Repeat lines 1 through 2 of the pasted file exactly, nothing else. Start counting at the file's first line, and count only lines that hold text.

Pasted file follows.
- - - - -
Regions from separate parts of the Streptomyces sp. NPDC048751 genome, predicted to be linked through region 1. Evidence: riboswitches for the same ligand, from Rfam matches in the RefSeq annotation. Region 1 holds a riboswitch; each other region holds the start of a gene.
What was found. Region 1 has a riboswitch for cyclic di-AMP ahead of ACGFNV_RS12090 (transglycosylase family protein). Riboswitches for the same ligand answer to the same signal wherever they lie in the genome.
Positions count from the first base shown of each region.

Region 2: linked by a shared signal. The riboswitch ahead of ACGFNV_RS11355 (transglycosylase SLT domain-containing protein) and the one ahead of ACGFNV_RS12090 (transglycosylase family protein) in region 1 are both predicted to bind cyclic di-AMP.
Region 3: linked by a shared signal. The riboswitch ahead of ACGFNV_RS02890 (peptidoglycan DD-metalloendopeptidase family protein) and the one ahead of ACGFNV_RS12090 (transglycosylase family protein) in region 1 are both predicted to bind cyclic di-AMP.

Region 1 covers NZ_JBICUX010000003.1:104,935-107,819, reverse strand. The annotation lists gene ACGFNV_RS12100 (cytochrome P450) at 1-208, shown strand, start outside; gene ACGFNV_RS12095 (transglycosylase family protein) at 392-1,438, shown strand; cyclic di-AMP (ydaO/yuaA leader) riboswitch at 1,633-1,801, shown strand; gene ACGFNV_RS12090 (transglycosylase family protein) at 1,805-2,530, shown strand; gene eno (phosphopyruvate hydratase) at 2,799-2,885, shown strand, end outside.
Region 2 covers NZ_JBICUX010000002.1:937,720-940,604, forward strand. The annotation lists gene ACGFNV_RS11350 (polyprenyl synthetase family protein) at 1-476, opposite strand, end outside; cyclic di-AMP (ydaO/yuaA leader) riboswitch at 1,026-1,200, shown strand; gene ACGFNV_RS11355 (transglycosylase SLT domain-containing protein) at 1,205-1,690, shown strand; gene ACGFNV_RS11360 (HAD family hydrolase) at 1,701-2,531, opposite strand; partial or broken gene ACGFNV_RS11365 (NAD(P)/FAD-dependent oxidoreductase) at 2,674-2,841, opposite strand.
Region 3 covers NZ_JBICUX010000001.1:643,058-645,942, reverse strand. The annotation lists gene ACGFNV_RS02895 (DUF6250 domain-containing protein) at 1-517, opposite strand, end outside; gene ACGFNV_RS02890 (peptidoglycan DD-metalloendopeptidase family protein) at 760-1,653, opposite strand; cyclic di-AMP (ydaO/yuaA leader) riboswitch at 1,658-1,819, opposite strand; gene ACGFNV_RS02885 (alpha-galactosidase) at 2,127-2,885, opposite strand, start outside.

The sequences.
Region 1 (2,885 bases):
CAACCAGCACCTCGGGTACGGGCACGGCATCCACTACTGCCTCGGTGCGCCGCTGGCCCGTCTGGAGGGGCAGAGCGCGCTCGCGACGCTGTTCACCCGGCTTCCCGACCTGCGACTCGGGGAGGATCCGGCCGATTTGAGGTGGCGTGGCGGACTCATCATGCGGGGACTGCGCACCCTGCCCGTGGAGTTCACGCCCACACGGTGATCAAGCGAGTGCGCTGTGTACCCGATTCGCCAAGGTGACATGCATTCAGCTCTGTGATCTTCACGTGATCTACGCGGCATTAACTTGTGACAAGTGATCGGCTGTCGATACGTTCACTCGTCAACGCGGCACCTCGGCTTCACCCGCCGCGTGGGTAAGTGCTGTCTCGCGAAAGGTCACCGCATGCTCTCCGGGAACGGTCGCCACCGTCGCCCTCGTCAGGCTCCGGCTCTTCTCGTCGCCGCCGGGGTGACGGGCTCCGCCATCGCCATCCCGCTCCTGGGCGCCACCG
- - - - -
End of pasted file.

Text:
Regions from separate parts of the Streptomyces sp. NPDC048751 genome, predicted to be linked through region 1. Evidence: riboswitches for the same ligand, from Rfam matches in the RefSeq annotation. Region 1 holds a riboswitch; each other region holds the start of a gene.
What was found. Region 1 has a riboswitch for cyclic di-AMP ahead of ACGFNV_RS12090 (transglycosylase family protein). Riboswitches for the same ligand answer to the same signal wherever they lie in the genome.